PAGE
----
When I was learning to knit, my mother was adamant that all the stitches must always remain on the needle. To lose a stitch, apparently, was a fate worse than death and resulted in my stitches being so tight that I could hardly work them at all. Hey, at least they never fell off the needles.
Crochet is a whole different kettle of fish to knitting. It is done in long chains and requires only one little tool to work the stitches, none of them are ever just hanging around on the needle; quite the opposite in fact is true.
To crochet you need one crochet hook. These are relatively short instruments that have a hook at one end. The hooks range in size depending on what you want to make, but they all do the velcro manufacturers same thing, they get the yarn through the knotted loops and create crocheting.
Crochet hooks can be made out of a variety of materials, including plastic, wood and aluminum. Feel is a big part of crocheting, so having a comfortable tool in your hand makes all the difference. Some people swear by the plastic kind, others always reach for aluminum. The hooks are sized according to their thickness, there is a metric system, a US system and UK systems, all which use the sizes but then assign different numbers to each size. Charts are available to figure out what US size is equivalent to a UK size and vice versa.
Crochet hooks can be held in a variety of positions; it is all in how it feels to the individual. As long as you can work the needle and the yarn, that position is working for you. Two popular holds for the crochet hook are the pencil grip and the knife grip.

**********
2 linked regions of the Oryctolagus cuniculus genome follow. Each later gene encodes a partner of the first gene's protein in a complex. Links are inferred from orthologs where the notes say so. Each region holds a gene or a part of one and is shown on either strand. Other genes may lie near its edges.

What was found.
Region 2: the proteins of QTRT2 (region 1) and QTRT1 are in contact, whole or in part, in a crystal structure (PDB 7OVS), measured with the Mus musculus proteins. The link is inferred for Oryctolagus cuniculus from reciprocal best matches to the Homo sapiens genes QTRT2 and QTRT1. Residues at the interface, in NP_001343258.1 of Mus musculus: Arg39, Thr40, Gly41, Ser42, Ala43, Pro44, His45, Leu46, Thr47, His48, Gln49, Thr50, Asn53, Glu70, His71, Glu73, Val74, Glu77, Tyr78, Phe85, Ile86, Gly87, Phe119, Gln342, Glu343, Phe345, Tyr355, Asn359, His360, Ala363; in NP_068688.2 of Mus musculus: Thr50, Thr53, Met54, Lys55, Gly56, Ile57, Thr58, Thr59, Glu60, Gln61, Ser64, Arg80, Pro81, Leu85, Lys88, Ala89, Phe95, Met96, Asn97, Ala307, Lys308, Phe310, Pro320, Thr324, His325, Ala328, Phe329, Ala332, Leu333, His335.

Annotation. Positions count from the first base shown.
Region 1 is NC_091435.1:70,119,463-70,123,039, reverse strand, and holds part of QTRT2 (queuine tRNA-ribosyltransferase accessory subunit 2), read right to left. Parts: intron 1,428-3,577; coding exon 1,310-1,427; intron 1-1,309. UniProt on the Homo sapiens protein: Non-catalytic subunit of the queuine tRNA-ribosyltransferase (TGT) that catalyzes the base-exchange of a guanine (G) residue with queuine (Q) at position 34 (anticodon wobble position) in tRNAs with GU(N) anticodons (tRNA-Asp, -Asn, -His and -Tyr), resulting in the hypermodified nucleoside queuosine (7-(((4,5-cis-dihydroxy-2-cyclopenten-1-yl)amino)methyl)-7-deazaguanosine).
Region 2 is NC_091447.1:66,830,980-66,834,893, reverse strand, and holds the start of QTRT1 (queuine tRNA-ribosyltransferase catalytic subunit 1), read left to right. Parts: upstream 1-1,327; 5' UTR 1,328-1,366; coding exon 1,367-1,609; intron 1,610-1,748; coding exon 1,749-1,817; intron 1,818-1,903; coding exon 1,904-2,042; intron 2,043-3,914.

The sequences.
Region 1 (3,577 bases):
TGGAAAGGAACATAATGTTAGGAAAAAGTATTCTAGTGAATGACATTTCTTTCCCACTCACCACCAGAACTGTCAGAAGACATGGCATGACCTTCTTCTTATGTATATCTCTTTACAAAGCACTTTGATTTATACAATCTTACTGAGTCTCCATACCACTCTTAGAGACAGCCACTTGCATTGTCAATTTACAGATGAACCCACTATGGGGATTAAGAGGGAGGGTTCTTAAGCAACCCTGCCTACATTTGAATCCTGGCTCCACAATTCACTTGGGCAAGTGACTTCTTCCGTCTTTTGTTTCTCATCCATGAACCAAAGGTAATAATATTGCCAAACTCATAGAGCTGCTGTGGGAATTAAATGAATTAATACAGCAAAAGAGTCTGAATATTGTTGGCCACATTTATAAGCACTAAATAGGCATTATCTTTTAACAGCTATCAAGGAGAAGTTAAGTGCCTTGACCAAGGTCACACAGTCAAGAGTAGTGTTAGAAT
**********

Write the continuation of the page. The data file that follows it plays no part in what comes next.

The pencil grip is basically holding the hook like you would hold a pencil. Your thumb and finger holding the shaft of the needle like you were going to write with it. In the knife grip, you hold the shaft of the needle similarly to how you would use a knife, using more of your hand in an over-hand fashion to hold it. Both work equally as well in crocheting; it is just how you are comfortable. Some people alleviate hand tiredness by switching positions with the needle often.
Crocheting, much like knitting requires a little bit of practice to acquire the technique needed to finish that first project. It may not always go well, but once that knack clicks in, using a crochet hook will become like second nature.